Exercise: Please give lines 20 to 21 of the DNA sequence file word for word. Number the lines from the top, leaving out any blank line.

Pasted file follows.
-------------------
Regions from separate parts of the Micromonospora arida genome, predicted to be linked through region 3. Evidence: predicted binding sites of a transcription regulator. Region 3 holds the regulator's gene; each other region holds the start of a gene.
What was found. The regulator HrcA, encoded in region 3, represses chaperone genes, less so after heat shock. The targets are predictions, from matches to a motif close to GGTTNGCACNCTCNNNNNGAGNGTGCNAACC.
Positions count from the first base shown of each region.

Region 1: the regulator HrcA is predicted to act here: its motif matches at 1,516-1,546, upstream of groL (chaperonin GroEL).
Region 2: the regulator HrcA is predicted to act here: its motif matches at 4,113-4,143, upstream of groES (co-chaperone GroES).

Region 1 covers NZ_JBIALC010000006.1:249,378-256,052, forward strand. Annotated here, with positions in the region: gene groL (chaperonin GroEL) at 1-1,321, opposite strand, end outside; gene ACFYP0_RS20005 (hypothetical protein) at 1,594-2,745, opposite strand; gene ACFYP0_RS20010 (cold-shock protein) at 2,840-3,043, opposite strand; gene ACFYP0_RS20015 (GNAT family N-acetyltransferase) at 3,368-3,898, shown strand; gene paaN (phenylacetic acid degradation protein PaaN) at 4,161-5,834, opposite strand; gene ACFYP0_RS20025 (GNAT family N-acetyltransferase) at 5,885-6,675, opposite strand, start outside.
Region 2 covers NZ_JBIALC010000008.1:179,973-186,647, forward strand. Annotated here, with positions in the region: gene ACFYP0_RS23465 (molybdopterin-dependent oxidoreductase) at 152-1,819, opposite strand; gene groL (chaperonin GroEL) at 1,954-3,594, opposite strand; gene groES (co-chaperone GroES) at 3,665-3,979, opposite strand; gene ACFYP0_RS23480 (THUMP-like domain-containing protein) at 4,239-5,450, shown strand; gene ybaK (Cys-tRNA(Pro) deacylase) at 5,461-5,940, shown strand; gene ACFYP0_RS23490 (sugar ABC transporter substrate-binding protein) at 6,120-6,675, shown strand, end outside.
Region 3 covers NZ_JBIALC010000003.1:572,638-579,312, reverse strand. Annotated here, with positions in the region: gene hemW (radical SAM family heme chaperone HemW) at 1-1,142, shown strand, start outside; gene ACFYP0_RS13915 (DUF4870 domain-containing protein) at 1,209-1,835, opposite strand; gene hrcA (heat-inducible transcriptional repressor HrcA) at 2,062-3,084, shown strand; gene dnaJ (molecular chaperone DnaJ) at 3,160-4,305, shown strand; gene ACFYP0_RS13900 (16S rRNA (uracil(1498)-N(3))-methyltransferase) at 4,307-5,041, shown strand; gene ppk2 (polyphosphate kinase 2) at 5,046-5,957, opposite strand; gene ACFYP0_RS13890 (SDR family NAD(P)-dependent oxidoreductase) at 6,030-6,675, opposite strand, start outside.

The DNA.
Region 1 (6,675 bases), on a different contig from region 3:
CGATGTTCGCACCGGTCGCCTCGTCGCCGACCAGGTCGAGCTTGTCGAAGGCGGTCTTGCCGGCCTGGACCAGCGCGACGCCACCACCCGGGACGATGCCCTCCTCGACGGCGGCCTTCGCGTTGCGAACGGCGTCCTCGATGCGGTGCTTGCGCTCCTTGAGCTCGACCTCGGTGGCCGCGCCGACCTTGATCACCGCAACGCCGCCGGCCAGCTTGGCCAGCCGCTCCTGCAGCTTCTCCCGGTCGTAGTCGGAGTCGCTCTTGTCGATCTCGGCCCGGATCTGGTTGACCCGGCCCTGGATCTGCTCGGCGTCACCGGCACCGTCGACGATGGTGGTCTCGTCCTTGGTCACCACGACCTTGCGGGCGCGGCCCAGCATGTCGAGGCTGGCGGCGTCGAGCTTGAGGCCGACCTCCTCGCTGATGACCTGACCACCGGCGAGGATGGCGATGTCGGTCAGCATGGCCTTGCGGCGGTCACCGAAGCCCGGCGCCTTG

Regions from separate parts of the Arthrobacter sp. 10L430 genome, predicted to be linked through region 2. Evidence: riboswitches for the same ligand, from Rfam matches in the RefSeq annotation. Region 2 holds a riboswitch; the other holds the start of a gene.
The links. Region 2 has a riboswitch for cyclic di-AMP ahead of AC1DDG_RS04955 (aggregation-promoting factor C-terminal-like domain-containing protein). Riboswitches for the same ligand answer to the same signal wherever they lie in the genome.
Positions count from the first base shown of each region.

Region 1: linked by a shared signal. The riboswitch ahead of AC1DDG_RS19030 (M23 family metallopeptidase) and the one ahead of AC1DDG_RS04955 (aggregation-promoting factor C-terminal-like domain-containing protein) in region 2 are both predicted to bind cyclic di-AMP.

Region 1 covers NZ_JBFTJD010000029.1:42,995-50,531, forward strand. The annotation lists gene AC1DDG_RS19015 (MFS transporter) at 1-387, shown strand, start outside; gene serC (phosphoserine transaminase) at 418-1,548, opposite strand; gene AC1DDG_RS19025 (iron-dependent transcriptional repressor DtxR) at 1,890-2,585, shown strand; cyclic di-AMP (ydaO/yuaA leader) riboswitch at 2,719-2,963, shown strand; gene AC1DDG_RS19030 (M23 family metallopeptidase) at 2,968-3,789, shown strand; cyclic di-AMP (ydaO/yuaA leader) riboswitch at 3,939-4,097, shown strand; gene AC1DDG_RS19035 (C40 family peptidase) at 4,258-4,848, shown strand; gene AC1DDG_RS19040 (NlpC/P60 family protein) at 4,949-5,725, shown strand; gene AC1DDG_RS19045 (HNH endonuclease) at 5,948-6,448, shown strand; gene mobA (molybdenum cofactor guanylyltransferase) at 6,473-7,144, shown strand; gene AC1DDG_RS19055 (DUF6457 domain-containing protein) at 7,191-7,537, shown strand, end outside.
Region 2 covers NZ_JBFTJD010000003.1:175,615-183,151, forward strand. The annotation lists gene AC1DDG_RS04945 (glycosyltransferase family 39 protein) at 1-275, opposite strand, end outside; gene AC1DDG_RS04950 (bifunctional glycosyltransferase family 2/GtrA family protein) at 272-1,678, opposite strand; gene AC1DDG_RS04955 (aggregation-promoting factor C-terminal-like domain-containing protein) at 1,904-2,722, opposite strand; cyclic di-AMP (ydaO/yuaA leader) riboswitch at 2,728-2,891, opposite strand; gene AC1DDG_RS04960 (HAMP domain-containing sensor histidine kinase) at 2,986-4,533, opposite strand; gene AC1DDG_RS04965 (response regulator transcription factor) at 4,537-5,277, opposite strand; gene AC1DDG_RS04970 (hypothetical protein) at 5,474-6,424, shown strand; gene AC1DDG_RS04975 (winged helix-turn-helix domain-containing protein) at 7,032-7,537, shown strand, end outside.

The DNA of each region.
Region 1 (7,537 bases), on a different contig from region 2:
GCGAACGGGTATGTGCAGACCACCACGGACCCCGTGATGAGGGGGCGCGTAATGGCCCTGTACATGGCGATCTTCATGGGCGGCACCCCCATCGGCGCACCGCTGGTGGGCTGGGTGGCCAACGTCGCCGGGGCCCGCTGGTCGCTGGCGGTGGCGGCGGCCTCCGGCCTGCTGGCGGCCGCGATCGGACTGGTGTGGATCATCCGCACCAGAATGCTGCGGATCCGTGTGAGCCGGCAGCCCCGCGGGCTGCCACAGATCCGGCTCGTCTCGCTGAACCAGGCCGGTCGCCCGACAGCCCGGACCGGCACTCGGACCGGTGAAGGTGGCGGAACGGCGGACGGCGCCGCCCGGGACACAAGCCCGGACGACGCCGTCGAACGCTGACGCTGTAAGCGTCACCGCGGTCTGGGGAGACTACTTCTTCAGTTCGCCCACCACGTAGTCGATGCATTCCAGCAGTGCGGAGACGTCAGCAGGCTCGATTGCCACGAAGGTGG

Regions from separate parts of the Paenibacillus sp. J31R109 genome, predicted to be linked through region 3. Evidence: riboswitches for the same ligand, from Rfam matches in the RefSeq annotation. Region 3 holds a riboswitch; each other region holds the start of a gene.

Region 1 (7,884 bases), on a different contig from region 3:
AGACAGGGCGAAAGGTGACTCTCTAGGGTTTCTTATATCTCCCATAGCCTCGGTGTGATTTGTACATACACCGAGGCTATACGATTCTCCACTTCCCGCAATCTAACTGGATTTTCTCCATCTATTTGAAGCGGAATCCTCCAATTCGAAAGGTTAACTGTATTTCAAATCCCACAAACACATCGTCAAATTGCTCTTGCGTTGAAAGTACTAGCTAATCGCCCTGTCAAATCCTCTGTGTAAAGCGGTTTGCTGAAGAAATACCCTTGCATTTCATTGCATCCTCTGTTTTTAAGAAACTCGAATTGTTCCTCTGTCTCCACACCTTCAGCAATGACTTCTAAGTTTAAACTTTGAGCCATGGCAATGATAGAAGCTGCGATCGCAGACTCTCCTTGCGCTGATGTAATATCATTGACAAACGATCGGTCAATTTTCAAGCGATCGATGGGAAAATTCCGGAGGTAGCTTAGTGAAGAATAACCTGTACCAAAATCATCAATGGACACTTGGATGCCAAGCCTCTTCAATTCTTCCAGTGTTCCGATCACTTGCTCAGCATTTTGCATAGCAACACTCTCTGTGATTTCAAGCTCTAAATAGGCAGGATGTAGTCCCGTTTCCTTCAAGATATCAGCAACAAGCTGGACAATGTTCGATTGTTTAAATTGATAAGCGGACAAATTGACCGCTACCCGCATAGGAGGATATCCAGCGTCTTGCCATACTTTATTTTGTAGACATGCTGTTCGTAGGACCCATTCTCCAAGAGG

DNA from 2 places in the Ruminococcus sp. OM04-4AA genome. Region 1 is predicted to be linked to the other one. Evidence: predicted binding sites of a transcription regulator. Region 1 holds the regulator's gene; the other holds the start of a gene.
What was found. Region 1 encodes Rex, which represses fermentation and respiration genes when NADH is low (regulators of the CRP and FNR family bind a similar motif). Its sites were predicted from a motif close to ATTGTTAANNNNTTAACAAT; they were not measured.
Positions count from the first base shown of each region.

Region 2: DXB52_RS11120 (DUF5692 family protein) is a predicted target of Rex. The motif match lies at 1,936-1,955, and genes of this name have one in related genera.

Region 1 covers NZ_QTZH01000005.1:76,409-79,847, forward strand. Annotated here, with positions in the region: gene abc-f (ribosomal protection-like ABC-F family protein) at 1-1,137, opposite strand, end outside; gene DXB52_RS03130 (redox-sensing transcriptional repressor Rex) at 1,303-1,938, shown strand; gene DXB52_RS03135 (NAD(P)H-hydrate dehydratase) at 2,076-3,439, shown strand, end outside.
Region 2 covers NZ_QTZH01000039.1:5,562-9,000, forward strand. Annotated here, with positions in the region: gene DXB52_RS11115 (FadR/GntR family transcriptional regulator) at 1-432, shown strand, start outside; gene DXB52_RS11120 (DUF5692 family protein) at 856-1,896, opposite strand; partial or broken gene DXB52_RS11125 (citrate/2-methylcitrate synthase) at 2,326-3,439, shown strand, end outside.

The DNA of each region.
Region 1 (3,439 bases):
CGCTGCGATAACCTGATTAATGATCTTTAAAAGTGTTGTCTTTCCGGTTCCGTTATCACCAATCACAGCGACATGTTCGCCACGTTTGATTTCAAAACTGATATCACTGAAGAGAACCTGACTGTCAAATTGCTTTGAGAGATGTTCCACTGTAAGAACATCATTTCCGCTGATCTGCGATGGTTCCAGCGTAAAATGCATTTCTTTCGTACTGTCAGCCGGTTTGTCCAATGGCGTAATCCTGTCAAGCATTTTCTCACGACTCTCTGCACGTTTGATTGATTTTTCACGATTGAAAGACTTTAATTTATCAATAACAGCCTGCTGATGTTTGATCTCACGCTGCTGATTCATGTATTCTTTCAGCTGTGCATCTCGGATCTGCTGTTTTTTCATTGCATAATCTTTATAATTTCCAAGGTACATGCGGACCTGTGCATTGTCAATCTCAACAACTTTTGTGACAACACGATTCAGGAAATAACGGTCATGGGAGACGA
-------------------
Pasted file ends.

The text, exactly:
GCGAACGGGTATGTGCAGACCACCACGGACCCCGTGATGAGGGGGCGCGTAATGGCCCTGTACATGGCGATCTTCATGGGCGGCACCCCCATCGGCGCACCGCTGGTGGGCTGGGTGGCCAACGTCGCCGGGGCCCGCTGGTCGCTGGCGGTGGCGGCGGCCTCCGGCCTGCTGGCGGCCGCGATCGGACTGGTGTGGATCATCCGCACCAGAATGCTGCGGATCCGTGTGAGCCGGCAGCCCCGCGGGCTGCCACAGATCCGGCTCGTCTCGCTGAACCAGGCCGGTCGCCCGACAGCCCGGACCGGCACTCGGACCGGTGAAGGTGGCGGAACGGCGGACGGCGCCGCCCGGGACACAAGCCCGGACGACGCCGTCGAACGCTGACGCTGTAAGCGTCACCGCGGTCTGGGGAGACTACTTCTTCAGTTCGCCCACCACGTAGTCGATGCATTCCAGCAGTGCGGAGACGTCAGCAGGCTCGATTGCCACGAAGGTGG

Regions from separate parts of the Paenibacillus sp. J31R109 genome, predicted to be linked through region 3. Evidence: riboswitches for the same ligand, from Rfam matches in the RefSeq annotation. Region 3 holds a riboswitch; each other region holds the start of a gene.